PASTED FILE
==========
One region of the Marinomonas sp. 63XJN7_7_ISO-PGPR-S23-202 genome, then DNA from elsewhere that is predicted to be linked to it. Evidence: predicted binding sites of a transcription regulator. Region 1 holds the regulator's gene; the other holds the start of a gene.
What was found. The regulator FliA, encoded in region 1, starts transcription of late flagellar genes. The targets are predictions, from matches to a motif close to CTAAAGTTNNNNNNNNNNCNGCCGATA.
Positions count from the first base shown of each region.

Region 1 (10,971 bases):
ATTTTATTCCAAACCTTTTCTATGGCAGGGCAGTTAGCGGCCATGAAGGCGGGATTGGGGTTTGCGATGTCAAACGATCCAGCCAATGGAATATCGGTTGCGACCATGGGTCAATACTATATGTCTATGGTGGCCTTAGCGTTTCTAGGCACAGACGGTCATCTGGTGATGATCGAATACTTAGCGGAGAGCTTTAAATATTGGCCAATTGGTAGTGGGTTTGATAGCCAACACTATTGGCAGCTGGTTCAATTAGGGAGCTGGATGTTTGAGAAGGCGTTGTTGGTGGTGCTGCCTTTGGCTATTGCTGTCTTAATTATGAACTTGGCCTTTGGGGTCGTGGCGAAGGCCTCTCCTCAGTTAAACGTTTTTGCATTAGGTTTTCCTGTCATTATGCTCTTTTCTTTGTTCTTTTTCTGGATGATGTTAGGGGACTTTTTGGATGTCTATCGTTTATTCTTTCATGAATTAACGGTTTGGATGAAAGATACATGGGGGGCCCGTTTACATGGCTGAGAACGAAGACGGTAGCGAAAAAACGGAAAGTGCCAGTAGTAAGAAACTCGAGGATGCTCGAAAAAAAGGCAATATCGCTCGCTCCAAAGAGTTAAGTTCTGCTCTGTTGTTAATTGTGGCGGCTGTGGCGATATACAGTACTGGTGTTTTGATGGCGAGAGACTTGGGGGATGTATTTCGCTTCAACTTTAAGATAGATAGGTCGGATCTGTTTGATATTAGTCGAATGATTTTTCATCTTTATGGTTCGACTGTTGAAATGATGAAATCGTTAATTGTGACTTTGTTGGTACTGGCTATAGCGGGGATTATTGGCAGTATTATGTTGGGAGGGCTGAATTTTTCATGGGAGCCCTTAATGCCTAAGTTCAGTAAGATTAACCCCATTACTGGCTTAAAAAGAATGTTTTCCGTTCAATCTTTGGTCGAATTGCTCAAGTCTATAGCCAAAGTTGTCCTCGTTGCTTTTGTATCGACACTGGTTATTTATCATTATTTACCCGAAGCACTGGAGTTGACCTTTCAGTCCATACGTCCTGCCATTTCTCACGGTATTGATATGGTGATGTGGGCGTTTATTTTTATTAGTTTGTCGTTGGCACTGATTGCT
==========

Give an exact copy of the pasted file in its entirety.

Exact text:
One region of the Marinomonas sp. 63XJN7_7_ISO-PGPR-S23-202 genome, then DNA from elsewhere that is predicted to be linked to it. Evidence: predicted binding sites of a transcription regulator. Region 1 holds the regulator's gene; the other holds the start of a gene.
What was found. The regulator FliA, encoded in region 1, starts transcription of late flagellar genes. The targets are predictions, from matches to a motif close to CTAAAGTTNNNNNNNNNNCNGCCGATA.
Positions count from the first base shown of each region.

Region 1 (10,971 bases):
ATTTTATTCCAAACCTTTTCTATGGCAGGGCAGTTAGCGGCCATGAAGGCGGGATTGGGGTTTGCGATGTCAAACGATCCAGCCAATGGAATATCGGTTGCGACCATGGGTCAATACTATATGTCTATGGTGGCCTTAGCGTTTCTAGGCACAGACGGTCATCTGGTGATGATCGAATACTTAGCGGAGAGCTTTAAATATTGGCCAATTGGTAGTGGGTTTGATAGCCAACACTATTGGCAGCTGGTTCAATTAGGGAGCTGGATGTTTGAGAAGGCGTTGTTGGTGGTGCTGCCTTTGGCTATTGCTGTCTTAATTATGAACTTGGCCTTTGGGGTCGTGGCGAAGGCCTCTCCTCAGTTAAACGTTTTTGCATTAGGTTTTCCTGTCATTATGCTCTTTTCTTTGTTCTTTTTCTGGATGATGTTAGGGGACTTTTTGGATGTCTATCGTTTATTCTTTCATGAATTAACGGTTTGGATGAAAGATACATGGGGGGCCCGTTTACATGGCTGAGAACGAAGACGGTAGCGAAAAAACGGAAAGTGCCAGTAGTAAGAAACTCGAGGATGCTCGAAAAAAAGGCAATATCGCTCGCTCCAAAGAGTTAAGTTCTGCTCTGTTGTTAATTGTGGCGGCTGTGGCGATATACAGTACTGGTGTTTTGATGGCGAGAGACTTGGGGGATGTATTTCGCTTCAACTTTAAGATAGATAGGTCGGATCTGTTTGATATTAGTCGAATGATTTTTCATCTTTATGGTTCGACTGTTGAAATGATGAAATCGTTAATTGTGACTTTGTTGGTACTGGCTATAGCGGGGATTATTGGCAGTATTATGTTGGGAGGGCTGAATTTTTCATGGGAGCCCTTAATGCCTAAGTTCAGTAAGATTAACCCCATTACTGGCTTAAAAAGAATGTTTTCCGTTCAATCTTTGGTCGAATTGCTCAAGTCTATAGCCAAAGTTGTCCTCGTTGCTTTTGTATCGACACTGGTTATTTATCATTATTTACCCGAAGCACTGGAGTTGACCTTTCAGTCCATACGTCCTGCCATTTCTCACGGTATTGATATGGTGATGTGGGCGTTTATTTTTATTAGTTTGTCGTTGGCACTGATTGCT